Is this the Wash? I cannot remember clearly enough to tell. It might be the Wash, but the Wash is not so dry, maybe. This might be the Wash at the lowest tide. I don’t know.

One more thing about this dream I had in the tent after the storm. But this is not that unique. It’s happened to me several times and I don’t worry about it. But I was lying there, in the dark, and my eyes were closed. And there was something all around me, breathing, a fraction of a millimetre from my skin, walling me off from everything else. I didn’t know how to react to it because it had no real signature. It was not menacing or anything else. It was an imagined thing. I think everyone gets that feeling sometimes, actually. Or maybe that’s not true. That’s possible. I have every right to assume that there is something different about me.

[1] I think it’s an oil tanker. I have a picture in my head and I’ve looked it up.

Kind of getting away: 2

It’s November here. There’s no particular reason to call it November, but that’s what it’s called. I think it’s because of the trees here, always looking like it’s autumn. When we came we went with October straightaway, so now it’s November. It’s a good enough reason.

The sun has finally come out after about two days of cloud. At this moment right beside me there comes a surgical slit of light that illumes a soft fume of dust. I did not plan to do anything this morning so I went out and looked over the Wash. The idea grey is not at all simple and the Wash shows that. This morning it steamed like flat metal, like mercury. It really does go on and on. Not very far out there were two seahawks, nearly but not quite out of sight. I sat and watched them for some time. I watched them diving in the air. That’s not the right word, actually, diving. But that’s the problem. How do I convey this? This sense of movement. What I can say is that it gives me a sense in which this place, this entire place, is fundamentally unwreckable. It’s a strange, unjointed kind of movement. We’re just not used to thinking in three dimensions. We know of the three dimensions but we have never actually occupied them. That’s why it’s just not possible to look at that movement and understand it. The understanding comes a moment immediately after. But as I stood there looking at the seahawks actually move I didn’t understand it at all. Wings tremulously feeling out an element with whom the relationship does not quite rise to trust. A whiffle and then a dip, mirrored by the other. When one of them dipped it looked simply as if it was falling, until it uncurled itself suddenly in a sharp caustic spasm. The movement was erratic but urged towards some kind of obvious pattern. I did not know and do not know what bound the two seahawks together. Maybe they were a breeding pair or maybe they were simply hunting together. It was a celebration that held apart the air between them. This is how seahawks move. A whole forest of lines and chords taken in the air, a language that is completely spontaneous and therefore indecipherable.  I don’t think I’m really managing to get any of this across. But that’s natural, I suppose. It’s an alien thing, to see so much life contracted into points so small, folded this way, and wedged so furiously into the air.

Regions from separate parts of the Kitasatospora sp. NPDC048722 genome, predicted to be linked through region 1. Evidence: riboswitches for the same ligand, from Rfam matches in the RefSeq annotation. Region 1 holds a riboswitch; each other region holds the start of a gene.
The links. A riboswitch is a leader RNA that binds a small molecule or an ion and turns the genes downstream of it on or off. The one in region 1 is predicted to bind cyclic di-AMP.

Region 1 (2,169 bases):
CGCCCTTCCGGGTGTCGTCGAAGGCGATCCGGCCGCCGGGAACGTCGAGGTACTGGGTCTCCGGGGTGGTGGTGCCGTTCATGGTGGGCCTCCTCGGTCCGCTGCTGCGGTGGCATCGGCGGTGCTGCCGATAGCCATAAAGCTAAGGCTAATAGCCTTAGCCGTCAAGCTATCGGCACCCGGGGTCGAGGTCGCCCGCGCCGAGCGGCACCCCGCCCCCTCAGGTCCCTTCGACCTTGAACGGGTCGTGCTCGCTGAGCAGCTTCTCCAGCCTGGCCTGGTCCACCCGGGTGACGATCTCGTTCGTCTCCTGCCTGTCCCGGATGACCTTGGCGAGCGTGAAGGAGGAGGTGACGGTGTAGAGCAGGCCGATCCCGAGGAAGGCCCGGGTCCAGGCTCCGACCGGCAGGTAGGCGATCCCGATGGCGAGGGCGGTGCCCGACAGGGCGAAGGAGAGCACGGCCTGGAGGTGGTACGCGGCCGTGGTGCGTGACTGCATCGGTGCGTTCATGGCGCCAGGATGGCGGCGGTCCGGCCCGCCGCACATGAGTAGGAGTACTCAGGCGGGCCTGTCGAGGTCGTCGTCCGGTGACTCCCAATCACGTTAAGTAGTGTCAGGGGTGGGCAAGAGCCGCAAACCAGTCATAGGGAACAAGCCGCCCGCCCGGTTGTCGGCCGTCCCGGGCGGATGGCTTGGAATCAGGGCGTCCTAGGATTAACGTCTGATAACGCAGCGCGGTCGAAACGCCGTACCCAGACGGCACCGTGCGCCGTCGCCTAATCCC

Anyway, that’s the only really interesting thing I did today. I might take the Volkie to O.’s place to see how he’s getting on. W.r.t work – well, it’s not a huge amount I need to get done at this point, and Helper is often out.